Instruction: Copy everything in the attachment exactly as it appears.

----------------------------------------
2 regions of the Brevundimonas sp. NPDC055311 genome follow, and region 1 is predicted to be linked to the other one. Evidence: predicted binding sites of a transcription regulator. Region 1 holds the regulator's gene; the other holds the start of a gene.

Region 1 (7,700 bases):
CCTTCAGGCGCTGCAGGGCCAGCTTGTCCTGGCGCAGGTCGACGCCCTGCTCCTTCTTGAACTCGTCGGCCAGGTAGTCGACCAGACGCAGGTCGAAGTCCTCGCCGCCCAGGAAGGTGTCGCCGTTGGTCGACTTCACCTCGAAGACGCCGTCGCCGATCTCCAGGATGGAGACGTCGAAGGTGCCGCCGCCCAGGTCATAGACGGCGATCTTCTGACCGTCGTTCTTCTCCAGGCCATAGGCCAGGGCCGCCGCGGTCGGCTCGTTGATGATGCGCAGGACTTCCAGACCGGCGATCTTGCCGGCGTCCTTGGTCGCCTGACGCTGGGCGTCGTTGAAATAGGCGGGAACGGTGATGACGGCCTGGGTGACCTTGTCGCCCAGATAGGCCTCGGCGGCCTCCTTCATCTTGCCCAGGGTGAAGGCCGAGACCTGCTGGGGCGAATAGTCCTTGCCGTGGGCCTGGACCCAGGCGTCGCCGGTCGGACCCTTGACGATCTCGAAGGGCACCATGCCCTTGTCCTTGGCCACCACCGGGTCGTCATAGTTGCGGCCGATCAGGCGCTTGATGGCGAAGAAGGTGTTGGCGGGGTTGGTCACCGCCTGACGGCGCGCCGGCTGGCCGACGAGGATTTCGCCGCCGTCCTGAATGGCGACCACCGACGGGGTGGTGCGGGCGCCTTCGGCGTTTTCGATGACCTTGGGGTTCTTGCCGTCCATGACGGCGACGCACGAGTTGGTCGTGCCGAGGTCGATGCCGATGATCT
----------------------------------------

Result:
2 regions of the Brevundimonas sp. NPDC055311 genome follow, and region 1 is predicted to be linked to the other one. Evidence: predicted binding sites of a transcription regulator. Region 1 holds the regulator's gene; the other holds the start of a gene.

Region 1 (7,700 bases):
CCTTCAGGCGCTGCAGGGCCAGCTTGTCCTGGCGCAGGTCGACGCCCTGCTCCTTCTTGAACTCGTCGGCCAGGTAGTCGACCAGACGCAGGTCGAAGTCCTCGCCGCCCAGGAAGGTGTCGCCGTTGGTCGACTTCACCTCGAAGACGCCGTCGCCGATCTCCAGGATGGAGACGTCGAAGGTGCCGCCGCCCAGGTCATAGACGGCGATCTTCTGACCGTCGTTCTTCTCCAGGCCATAGGCCAGGGCCGCCGCGGTCGGCTCGTTGATGATGCGCAGGACTTCCAGACCGGCGATCTTGCCGGCGTCCTTGGTCGCCTGACGCTGGGCGTCGTTGAAATAGGCGGGAACGGTGATGACGGCCTGGGTGACCTTGTCGCCCAGATAGGCCTCGGCGGCCTCCTTCATCTTGCCCAGGGTGAAGGCCGAGACCTGCTGGGGCGAATAGTCCTTGCCGTGGGCCTGGACCCAGGCGTCGCCGGTCGGACCCTTGACGATCTCGAAGGGCACCATGCCCTTGTCCTTGGCCACCACCGGGTCGTCATAGTTGCGGCCGATCAGGCGCTTGATGGCGAAGAAGGTGTTGGCGGGGTTGGTCACCGCCTGACGGCGCGCCGGCTGGCCGACGAGGATTTCGCCGCCGTCCTGAATGGCGACCACCGACGGGGTGGTGCGGGCGCCTTCGGCGTTTTCGATGACCTTGGGGTTCTTGCCGTCCATGACGGCGACGCACGAGTTGGTCGTGCCGAGGTCGATGCCGATGATCT